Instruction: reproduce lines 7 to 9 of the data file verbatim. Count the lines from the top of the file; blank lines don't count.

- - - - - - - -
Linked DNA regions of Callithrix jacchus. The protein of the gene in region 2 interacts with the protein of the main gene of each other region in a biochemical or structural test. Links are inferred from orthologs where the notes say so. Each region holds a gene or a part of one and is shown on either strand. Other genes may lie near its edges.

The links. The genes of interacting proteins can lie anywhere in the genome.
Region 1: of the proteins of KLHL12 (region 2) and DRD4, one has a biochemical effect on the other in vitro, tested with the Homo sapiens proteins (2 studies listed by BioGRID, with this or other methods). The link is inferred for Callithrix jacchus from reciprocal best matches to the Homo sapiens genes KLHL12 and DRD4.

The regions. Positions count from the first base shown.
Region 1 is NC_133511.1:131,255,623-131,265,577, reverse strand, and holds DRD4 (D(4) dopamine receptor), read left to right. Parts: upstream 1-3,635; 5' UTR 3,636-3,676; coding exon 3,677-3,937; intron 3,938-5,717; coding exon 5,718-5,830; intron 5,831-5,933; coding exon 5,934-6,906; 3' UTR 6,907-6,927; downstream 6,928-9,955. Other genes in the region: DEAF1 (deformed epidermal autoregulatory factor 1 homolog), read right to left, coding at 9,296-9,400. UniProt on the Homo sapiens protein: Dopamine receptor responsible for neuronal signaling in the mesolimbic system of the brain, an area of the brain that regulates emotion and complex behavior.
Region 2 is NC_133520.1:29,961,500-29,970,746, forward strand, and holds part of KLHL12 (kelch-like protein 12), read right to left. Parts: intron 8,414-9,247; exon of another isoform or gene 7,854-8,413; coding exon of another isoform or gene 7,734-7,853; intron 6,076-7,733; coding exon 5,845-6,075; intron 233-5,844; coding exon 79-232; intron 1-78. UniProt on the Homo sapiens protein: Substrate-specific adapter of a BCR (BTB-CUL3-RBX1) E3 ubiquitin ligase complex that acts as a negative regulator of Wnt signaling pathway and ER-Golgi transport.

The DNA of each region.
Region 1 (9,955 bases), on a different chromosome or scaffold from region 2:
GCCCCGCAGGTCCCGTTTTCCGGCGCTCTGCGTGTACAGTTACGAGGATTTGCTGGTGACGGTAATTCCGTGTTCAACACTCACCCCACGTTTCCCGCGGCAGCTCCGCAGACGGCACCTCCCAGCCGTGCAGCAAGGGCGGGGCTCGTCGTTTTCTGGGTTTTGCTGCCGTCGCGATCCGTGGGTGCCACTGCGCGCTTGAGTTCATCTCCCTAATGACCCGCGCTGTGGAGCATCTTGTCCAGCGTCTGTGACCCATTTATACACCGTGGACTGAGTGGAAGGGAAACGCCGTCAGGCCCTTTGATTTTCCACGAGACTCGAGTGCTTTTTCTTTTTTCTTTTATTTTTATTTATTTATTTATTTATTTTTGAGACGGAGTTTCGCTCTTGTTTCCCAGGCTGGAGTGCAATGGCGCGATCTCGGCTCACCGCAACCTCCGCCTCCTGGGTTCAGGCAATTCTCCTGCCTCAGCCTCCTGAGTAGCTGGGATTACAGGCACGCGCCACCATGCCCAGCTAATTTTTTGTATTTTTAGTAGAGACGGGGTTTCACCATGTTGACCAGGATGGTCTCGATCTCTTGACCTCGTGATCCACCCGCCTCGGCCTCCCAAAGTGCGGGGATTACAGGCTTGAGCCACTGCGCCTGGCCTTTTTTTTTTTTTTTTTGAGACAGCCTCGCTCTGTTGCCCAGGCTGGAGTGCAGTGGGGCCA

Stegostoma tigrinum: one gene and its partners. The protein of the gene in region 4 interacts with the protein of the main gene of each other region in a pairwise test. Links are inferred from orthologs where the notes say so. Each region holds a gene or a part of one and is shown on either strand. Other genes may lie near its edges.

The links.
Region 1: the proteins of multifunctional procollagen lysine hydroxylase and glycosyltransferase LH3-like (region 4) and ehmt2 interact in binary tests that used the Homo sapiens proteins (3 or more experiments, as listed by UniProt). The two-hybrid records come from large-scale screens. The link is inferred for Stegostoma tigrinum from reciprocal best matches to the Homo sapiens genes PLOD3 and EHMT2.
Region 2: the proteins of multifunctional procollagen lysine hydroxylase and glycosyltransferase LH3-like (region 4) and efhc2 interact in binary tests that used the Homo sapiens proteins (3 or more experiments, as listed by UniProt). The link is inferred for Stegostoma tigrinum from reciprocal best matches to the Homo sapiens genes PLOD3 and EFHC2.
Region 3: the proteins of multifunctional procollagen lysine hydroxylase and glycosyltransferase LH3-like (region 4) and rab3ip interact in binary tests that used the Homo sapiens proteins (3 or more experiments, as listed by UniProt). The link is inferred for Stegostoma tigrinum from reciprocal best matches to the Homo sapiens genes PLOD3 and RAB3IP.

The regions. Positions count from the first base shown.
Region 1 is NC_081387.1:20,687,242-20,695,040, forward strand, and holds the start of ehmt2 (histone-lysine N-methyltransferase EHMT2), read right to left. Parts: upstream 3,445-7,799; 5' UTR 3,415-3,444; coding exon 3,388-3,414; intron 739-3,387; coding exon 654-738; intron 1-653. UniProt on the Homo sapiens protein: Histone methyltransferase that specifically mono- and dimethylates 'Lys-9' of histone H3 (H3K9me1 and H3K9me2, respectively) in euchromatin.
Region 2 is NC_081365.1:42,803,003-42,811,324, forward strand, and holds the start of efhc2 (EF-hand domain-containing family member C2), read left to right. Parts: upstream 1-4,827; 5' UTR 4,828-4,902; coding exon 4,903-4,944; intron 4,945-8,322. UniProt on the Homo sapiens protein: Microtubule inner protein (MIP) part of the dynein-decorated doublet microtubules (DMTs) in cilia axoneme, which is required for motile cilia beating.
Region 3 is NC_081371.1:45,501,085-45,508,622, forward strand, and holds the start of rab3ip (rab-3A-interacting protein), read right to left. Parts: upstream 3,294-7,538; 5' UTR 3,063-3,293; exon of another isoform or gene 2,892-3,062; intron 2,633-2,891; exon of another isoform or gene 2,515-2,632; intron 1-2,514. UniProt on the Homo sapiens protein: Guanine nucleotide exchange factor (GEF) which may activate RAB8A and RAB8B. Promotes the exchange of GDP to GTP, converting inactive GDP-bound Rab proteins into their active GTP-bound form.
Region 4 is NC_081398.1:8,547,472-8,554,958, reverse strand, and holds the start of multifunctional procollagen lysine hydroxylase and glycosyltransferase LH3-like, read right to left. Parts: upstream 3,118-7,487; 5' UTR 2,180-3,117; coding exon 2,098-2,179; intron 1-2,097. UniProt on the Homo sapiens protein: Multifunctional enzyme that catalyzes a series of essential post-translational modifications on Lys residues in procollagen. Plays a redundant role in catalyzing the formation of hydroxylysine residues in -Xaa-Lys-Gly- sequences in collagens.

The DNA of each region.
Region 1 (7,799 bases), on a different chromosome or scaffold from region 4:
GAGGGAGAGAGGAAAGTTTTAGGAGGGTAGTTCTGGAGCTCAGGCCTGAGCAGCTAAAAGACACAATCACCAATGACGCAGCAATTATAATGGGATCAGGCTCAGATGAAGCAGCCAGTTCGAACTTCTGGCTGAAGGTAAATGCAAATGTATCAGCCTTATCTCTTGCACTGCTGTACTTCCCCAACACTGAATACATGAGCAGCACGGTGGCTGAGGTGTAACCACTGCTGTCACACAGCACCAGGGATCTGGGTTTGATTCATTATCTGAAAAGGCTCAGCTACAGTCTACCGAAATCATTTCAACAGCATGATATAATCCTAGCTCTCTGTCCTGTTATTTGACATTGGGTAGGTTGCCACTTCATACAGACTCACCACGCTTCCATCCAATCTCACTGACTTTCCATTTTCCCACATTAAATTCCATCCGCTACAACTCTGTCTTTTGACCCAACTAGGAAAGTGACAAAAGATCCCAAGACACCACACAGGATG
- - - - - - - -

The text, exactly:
The DNA of each region.
Region 1 (9,955 bases), on a different chromosome or scaffold from region 2:
GCCCCGCAGGTCCCGTTTTCCGGCGCTCTGCGTGTACAGTTACGAGGATTTGCTGGTGACGGTAATTCCGTGTTCAACACTCACCCCACGTTTCCCGCGGCAGCTCCGCAGACGGCACCTCCCAGCCGTGCAGCAAGGGCGGGGCTCGTCGTTTTCTGGGTTTTGCTGCCGTCGCGATCCGTGGGTGCCACTGCGCGCTTGAGTTCATCTCCCTAATGACCCGCGCTGTGGAGCATCTTGTCCAGCGTCTGTGACCCATTTATACACCGTGGACTGAGTGGAAGGGAAACGCCGTCAGGCCCTTTGATTTTCCACGAGACTCGAGTGCTTTTTCTTTTTTCTTTTATTTTTATTTATTTATTTATTTATTTTTGAGACGGAGTTTCGCTCTTGTTTCCCAGGCTGGAGTGCAATGGCGCGATCTCGGCTCACCGCAACCTCCGCCTCCTGGGTTCAGGCAATTCTCCTGCCTCAGCCTCCTGAGTAGCTGGGATTACAGGCACGCGCCACCATGCCCAGCTAATTTTTTGTATTTTTAGTAGAGACGGGGTTTCACCATGTTGACCAGGATGGTCTCGATCTCTTGACCTCGTGATCCACCCGCCTCGGCCTCCCAAAGTGCGGGGATTACAGGCTTGAGCCACTGCGCCTGGCCTTTTTTTTTTTTTTTTTGAGACAGCCTCGCTCTGTTGCCCAGGCTGGAGTGCAGTGGGGCCA